Joint vs. Sole Custody: What's the Differences?

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Texas uses the terms conservatorship and possession and access when it comes to determining child custody. Conservatorship is the power to make important decision in the child’s life regarding schooling, medical decision, etc. and can be either held by one parent, called Sole Managing Conservatorship, or by both parents, as Joint Managing Conservatorship.

Which type of conservatorship is given is up to the court which will work to decide what is in the child’s best interests, taking various factors into account.

Possession and access refers to the actual physical custody a parent has with their child and can be either standard or extended standard schedules. The possession and access schedules can be determined by the parties or the court, again attempting to act in the child’s best interests. (Read more about extended standard schedules: Your Extended Summer Possession)

The court determines the best interests of the child based on several things:

  • Physical and emotional needs or danger
  • Stability of the home
  • Plans for the child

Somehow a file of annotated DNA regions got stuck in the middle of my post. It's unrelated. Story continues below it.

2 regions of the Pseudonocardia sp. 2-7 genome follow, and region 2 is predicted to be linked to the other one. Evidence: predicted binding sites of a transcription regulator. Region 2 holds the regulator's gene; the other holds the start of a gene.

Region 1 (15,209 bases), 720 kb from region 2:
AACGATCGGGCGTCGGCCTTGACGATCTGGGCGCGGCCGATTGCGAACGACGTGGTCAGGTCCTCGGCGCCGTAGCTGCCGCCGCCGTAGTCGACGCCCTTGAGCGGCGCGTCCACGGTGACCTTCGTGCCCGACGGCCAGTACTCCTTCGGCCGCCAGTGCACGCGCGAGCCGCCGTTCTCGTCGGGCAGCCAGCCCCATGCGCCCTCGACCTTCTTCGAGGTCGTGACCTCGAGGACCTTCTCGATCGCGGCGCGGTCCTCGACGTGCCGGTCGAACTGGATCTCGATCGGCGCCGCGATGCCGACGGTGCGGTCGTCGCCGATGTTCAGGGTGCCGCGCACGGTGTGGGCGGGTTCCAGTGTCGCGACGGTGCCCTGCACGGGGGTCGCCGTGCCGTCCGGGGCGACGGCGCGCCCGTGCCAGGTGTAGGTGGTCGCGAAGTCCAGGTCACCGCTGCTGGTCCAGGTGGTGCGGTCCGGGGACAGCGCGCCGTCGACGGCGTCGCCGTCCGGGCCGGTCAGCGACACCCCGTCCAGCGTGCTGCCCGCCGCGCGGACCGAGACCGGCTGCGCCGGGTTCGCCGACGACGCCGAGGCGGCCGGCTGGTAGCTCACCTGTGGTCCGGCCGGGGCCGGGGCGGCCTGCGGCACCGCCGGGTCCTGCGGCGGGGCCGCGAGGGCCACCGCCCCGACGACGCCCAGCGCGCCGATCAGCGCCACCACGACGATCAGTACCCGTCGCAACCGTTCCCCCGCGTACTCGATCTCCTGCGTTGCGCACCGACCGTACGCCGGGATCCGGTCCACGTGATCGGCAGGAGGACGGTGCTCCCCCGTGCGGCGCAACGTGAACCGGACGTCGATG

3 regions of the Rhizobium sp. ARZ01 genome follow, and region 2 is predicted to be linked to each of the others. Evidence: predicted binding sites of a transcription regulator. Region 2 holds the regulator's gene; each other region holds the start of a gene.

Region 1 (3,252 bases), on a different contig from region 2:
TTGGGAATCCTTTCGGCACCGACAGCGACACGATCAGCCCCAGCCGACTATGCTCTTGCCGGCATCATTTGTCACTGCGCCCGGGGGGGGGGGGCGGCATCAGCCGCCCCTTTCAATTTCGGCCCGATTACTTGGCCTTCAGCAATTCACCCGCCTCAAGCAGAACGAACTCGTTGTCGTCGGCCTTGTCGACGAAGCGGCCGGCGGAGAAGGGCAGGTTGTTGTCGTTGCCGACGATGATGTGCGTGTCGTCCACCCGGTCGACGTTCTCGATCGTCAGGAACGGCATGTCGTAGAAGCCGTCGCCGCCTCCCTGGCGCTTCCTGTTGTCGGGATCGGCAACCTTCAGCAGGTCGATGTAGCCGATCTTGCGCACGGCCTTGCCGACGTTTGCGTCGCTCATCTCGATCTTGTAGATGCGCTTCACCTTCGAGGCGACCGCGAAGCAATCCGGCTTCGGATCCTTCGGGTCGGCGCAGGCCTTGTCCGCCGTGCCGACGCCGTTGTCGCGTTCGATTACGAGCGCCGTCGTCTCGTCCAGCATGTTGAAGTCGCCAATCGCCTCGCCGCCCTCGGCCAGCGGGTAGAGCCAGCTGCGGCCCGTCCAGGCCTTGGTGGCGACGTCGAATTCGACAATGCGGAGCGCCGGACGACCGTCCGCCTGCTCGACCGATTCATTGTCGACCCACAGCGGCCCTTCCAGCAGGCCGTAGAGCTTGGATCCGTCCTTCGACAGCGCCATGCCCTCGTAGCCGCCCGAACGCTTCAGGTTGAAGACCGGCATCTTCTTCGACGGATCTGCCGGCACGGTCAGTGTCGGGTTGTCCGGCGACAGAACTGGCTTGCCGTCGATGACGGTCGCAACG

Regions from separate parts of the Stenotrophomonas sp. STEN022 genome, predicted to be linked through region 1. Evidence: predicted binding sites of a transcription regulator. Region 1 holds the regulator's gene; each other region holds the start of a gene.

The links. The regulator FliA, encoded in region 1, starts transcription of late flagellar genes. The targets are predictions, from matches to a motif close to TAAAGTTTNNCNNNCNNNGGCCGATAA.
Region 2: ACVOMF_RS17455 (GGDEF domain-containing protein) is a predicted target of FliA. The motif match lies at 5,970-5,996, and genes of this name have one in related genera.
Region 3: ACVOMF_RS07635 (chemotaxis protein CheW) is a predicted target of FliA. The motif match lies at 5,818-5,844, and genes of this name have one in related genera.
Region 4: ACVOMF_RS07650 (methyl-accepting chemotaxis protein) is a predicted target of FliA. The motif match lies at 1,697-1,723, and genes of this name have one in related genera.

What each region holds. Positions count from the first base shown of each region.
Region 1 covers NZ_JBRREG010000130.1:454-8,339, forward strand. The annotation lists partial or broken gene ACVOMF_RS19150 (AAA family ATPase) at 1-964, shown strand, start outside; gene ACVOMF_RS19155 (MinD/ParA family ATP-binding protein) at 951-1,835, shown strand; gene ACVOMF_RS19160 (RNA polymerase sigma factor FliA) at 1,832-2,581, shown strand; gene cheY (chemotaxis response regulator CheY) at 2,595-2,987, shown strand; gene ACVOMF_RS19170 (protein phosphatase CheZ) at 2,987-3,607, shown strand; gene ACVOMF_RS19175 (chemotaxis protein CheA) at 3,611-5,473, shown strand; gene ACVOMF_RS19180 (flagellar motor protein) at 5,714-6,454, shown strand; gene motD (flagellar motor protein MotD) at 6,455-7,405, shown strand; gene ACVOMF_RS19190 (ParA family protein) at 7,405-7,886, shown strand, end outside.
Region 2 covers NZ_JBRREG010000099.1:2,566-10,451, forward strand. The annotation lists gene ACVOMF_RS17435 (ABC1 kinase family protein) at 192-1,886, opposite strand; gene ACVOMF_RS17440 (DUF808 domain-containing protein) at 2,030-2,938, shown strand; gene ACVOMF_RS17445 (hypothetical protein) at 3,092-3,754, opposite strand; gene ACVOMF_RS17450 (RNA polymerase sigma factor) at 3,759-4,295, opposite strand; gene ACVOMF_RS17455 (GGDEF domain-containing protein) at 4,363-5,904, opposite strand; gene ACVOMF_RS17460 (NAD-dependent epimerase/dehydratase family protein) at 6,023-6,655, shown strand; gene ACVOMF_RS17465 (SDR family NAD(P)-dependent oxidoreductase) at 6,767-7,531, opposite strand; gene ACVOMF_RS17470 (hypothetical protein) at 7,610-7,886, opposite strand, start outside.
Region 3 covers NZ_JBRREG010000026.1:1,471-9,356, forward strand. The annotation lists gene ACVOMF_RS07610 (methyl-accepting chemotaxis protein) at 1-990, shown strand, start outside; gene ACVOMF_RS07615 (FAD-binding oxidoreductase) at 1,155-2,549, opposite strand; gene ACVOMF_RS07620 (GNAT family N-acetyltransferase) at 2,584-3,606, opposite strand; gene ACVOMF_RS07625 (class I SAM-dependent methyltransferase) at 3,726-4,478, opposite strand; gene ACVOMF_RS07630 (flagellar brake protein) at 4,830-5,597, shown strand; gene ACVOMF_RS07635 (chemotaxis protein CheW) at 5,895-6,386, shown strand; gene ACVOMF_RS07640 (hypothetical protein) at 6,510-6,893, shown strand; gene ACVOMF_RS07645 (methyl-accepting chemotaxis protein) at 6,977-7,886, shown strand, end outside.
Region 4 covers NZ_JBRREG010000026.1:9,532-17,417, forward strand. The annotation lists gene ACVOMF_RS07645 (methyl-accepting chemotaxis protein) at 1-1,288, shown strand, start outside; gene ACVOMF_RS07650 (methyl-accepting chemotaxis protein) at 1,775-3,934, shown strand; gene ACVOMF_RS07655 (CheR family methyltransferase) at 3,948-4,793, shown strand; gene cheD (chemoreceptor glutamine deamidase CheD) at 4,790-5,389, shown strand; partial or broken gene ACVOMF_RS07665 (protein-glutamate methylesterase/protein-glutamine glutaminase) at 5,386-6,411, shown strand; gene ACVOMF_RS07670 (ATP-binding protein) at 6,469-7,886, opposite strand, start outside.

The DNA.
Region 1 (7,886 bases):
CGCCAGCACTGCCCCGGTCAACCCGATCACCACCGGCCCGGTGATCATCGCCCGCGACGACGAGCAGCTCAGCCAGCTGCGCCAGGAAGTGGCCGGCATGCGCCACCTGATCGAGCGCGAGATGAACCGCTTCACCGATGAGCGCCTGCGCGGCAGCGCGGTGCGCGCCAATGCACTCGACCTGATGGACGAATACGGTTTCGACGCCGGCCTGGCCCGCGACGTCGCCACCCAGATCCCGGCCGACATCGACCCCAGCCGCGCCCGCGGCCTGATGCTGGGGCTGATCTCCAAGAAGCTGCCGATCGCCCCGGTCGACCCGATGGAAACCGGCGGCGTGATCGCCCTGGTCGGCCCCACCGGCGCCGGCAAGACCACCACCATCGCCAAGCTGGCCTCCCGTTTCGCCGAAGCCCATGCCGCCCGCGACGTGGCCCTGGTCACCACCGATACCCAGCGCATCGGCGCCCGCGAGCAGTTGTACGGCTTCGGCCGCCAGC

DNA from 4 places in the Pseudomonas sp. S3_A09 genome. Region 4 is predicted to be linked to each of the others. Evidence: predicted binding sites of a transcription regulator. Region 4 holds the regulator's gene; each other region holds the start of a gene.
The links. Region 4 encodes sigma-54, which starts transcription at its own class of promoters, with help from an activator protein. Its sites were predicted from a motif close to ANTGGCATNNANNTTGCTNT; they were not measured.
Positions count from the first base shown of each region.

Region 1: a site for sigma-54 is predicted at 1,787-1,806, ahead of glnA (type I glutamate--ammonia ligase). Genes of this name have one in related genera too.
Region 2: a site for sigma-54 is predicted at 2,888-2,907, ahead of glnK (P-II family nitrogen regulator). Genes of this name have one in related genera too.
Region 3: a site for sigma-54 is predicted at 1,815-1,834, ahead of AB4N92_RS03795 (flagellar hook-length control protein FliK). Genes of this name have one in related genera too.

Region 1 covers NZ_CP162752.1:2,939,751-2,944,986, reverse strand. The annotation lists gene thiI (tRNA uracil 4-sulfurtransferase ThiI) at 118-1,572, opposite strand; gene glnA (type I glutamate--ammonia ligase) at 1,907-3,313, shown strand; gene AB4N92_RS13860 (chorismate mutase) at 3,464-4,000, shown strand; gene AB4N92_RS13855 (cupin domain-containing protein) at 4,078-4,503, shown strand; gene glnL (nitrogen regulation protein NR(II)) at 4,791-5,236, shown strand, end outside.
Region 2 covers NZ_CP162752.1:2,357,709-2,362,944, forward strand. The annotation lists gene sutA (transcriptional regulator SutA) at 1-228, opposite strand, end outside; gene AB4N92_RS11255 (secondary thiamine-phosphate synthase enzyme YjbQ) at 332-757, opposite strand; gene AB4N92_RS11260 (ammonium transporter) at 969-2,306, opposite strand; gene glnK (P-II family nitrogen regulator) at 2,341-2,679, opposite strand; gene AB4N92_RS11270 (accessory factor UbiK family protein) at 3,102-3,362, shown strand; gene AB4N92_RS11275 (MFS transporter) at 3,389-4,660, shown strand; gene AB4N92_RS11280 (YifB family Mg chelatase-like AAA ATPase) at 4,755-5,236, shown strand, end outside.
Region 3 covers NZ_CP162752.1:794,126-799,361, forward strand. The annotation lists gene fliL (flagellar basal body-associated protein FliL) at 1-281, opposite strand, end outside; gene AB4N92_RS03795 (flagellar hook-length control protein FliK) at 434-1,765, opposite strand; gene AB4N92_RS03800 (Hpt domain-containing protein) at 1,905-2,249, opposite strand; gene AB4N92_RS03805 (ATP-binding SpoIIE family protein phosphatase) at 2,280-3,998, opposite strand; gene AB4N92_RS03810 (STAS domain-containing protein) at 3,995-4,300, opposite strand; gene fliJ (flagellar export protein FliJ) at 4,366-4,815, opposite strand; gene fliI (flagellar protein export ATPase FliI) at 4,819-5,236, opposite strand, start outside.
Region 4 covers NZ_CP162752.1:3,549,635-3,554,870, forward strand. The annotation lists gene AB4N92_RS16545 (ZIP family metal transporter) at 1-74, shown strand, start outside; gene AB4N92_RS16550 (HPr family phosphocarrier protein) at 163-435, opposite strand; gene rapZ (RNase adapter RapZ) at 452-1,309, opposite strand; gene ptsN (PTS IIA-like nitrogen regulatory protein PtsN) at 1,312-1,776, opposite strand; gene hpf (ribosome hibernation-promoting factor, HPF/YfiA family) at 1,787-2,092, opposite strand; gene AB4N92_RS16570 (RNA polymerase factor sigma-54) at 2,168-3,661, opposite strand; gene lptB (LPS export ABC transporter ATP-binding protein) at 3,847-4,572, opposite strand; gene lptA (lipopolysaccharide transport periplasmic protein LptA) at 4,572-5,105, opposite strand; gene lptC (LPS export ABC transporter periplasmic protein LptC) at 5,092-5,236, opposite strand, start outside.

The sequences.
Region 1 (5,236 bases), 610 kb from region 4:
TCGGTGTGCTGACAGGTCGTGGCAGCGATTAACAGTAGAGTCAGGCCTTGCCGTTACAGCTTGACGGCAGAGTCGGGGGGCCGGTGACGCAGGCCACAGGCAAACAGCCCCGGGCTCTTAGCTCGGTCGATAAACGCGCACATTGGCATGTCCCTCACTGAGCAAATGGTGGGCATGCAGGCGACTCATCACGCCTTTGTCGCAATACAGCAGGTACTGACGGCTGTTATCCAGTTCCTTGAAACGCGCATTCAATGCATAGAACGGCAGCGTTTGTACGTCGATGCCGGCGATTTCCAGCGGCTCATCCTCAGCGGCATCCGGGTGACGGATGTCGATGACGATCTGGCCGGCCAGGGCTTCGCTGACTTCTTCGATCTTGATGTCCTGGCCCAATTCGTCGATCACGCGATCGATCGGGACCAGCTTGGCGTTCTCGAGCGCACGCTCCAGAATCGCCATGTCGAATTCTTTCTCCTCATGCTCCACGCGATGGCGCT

• Cooperation between parents
  • Parenting skills
  • Who the child’s primary caregiver is 
  • Child’s preference if they are at least 12 years old
  • Geographic proximity of the children
  • Keeping siblings together
  • Fitness of each parent

In most cases, the parent receiving child support is the one awarded with the right to designate the primary residence and/or has possession and access to the child for a majority of the time.

What if I need to change the parenting arrangement?

The custody agreement can be altered if the court feels it is in the best interests of the child. Modifications of custody arrangements also require the parents to agree on the proposed change, the child to agree if they are 12 years old or older, there has been a significant change in the parents’ or child’s circumstances. The party desiring the modification will need to demonstrate there has been a significant change in their circumstances to warrant a modification.


Call the Law Office of Brett H. Pritchard to speak with a family law attorney today.

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